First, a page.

Tuesday, April 5, 2011

Citizens Outraged over Slave Burial Marker Delay

Listen to the audio version here

In an act that outraged citizens, Mayor Dwight Jones and Governor Bob McDonnell postponed the planned unveiling of 17 historical markers along Richmond's Slave trail to attend the VCU Final Four game in Houston, Texas this past weekend.

About 75 people gathered to show support for the reclamation of the burial ground, located below a VCU-MCV parking lot at 16th and east broad streets. The struggle to reclaim the burial ground and remove the parking lot from the land, about 10 years in the making, has been a rallying point for black-rights groups in the city.

Lead by Ana Edwards, chair of the Sacred Ground Historical Reclamation project, the event was filled with anger at the city. Citizens were allowed to speak freely at the event.

"City officials including out cowardice black mayor, had to run off to Huston to honor the very organization that disrespected us, our ancestral burial grounds in the first place." said Sister Yafa, a long-time Virginia resident. She, along with other community organizers felt this delay was just another insult in a long series.

"There's no fanfare for by or for black people, decedents of those soldiers or prisoners, nor is there any fanfare for our ancestors held prisoners here under this parking lot."

Yafa's anger was shared by much of those in attendance. Maurice Robinson, a student at J. Sargeant Reynolds Community College, has been a regular figure at city council meetings to speak out in support of reclaiming the land.

"They trying to keep our history hidden by keeping this cement right here hidden." Robinson said.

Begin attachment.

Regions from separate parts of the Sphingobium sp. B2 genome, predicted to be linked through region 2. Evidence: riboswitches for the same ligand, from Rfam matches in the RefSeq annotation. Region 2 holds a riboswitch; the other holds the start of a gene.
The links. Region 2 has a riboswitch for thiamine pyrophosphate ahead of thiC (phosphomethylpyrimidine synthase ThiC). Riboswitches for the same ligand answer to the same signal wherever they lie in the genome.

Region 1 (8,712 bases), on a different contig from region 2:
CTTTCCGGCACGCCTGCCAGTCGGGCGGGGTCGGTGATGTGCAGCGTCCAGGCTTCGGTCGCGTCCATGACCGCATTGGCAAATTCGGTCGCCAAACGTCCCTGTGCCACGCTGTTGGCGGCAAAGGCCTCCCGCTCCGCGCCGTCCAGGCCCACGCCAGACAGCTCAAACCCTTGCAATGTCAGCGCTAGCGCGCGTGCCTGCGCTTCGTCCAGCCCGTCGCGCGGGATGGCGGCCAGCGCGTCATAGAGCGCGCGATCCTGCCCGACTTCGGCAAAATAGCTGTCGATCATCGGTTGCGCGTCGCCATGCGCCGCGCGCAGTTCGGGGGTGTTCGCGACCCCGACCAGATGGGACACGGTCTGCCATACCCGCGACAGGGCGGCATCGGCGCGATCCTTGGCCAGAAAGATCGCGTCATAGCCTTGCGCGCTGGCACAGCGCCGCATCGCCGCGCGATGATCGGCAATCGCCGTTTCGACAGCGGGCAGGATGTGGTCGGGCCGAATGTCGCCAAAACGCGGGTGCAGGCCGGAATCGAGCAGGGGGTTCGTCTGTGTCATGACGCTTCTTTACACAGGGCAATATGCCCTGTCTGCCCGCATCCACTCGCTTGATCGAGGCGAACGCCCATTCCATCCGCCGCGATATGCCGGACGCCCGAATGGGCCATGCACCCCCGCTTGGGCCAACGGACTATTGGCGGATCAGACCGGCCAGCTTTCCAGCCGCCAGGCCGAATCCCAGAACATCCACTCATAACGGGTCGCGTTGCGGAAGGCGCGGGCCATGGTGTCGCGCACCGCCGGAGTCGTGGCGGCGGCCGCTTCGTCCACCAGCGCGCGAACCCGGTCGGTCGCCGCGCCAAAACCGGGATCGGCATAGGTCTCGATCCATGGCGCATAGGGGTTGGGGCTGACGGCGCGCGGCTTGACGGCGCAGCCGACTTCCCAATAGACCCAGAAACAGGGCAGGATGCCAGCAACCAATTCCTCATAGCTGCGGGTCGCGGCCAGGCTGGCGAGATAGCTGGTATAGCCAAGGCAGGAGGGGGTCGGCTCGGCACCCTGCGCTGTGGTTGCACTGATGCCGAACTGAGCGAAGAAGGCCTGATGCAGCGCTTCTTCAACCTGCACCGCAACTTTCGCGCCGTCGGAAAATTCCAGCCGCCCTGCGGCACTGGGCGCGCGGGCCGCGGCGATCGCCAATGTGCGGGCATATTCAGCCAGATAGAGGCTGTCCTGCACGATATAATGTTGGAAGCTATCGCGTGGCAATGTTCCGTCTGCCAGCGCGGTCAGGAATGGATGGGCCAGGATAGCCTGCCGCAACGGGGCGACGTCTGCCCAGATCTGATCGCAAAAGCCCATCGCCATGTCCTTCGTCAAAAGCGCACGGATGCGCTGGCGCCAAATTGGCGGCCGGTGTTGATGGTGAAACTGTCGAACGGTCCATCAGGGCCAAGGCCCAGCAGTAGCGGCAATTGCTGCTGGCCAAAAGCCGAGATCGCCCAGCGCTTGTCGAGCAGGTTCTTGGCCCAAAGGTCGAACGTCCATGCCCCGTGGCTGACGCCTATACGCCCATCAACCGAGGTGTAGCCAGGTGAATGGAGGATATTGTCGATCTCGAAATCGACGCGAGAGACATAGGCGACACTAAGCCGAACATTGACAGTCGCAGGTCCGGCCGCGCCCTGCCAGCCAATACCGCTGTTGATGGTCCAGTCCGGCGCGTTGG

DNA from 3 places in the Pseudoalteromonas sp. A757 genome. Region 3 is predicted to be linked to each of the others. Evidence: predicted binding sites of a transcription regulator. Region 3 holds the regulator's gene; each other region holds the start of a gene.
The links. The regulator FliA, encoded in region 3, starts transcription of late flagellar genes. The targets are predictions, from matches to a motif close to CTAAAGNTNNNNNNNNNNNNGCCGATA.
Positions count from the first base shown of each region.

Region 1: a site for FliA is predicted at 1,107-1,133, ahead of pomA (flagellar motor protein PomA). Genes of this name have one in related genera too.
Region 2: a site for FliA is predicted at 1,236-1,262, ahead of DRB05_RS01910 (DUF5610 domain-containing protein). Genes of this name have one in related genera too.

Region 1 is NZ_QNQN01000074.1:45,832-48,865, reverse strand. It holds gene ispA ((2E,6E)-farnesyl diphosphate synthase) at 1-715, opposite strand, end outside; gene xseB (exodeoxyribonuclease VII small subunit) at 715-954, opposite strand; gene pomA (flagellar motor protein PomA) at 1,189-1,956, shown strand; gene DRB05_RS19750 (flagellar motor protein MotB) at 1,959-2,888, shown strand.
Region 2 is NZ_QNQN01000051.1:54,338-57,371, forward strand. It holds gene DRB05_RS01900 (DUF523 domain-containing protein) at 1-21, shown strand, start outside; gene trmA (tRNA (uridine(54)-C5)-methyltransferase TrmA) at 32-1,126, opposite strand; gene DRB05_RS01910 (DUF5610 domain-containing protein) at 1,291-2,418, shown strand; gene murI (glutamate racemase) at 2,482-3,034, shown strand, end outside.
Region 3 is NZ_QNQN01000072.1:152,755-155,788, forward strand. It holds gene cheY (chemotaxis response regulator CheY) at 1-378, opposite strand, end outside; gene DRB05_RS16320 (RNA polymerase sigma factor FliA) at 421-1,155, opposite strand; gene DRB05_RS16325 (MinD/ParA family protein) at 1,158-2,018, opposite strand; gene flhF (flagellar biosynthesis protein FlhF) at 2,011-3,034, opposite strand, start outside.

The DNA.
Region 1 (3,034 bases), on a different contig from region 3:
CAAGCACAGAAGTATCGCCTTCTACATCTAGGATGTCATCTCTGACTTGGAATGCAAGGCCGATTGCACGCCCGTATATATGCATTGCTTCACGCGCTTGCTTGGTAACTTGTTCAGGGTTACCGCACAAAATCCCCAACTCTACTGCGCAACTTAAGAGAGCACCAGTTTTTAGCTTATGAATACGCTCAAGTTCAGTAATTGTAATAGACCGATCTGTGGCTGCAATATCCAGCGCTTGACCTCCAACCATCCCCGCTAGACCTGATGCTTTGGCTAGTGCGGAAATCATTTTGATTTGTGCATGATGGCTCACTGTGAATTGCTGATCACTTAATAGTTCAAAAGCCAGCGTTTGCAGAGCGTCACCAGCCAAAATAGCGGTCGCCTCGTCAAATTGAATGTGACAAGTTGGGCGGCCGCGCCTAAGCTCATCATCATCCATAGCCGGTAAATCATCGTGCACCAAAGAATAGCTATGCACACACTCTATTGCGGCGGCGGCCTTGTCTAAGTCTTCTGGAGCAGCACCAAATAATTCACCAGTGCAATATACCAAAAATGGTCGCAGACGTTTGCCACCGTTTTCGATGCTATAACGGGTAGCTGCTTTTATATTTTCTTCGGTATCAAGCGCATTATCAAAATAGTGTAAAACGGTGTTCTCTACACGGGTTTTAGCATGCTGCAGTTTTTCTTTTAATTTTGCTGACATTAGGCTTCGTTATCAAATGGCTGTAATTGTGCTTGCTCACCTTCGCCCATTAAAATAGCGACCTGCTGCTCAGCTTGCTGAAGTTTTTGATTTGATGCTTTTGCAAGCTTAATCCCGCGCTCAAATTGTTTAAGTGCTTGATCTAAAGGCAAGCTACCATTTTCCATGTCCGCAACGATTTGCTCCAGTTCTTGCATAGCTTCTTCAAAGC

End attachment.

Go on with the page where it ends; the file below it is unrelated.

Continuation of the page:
Born and raised in Richmond, Robinson developed "Slang solution, liberation and New Guidance," an activist group to support black youth, a number of which were in attendance.

April 3rd marked the 146th anniversary of Union troops liberating Richmond from Confederate control. Also known as Richmond Emancipation or Liberation day, the unveiling was scheduled to coincide with the historic event.

"It's a reassertion of the importance of emancipation or liberation day from the confederacy, it was a moment in which to beautifully demonstrate how far we've come in knowledge of Richmond's black history." Edwards said.

But when Edwards learned of the postponement, through an e-mail sent by the city about five days before the scheduled event, she felt burned. The city's e-mail was vague according to Edwards, and did not specify the reason for the delay. It wasn't until a Richmond Times Dispatch article came out last Thursday that the reason for the delay was brought to light.
"Their justification is that it will get more publicity because it won’t compete with the final four. There is something wrong with that." Edwards said.

The unveiling has been rescheduled for this Saturday, April 10th at 3 p.m. Edwards and her group have said they will attend, but instead of participating as originally intended, they will be standing in the back of the crowd.

The unveiling of the markers was the first in several steps by the city and state to reclaim the burial ground. Governor McDonnell proposed an amendment to the budget this past General Assembly session to give $3.3 Million from the state to VCU for the transfer of the land to the city. Protecting and preserving the site will be the task of the city and the Richmond Slave Trail Commission, though cars still park atop the slaves remains as this story airs.

Robinson, toward the end of his speech, stressed his, as well as the rest of the groups, steadfast will to see the burial ground reclaimed.

"This will be solved. We're gonna continue fighting this issue until its solved - together, stand together."

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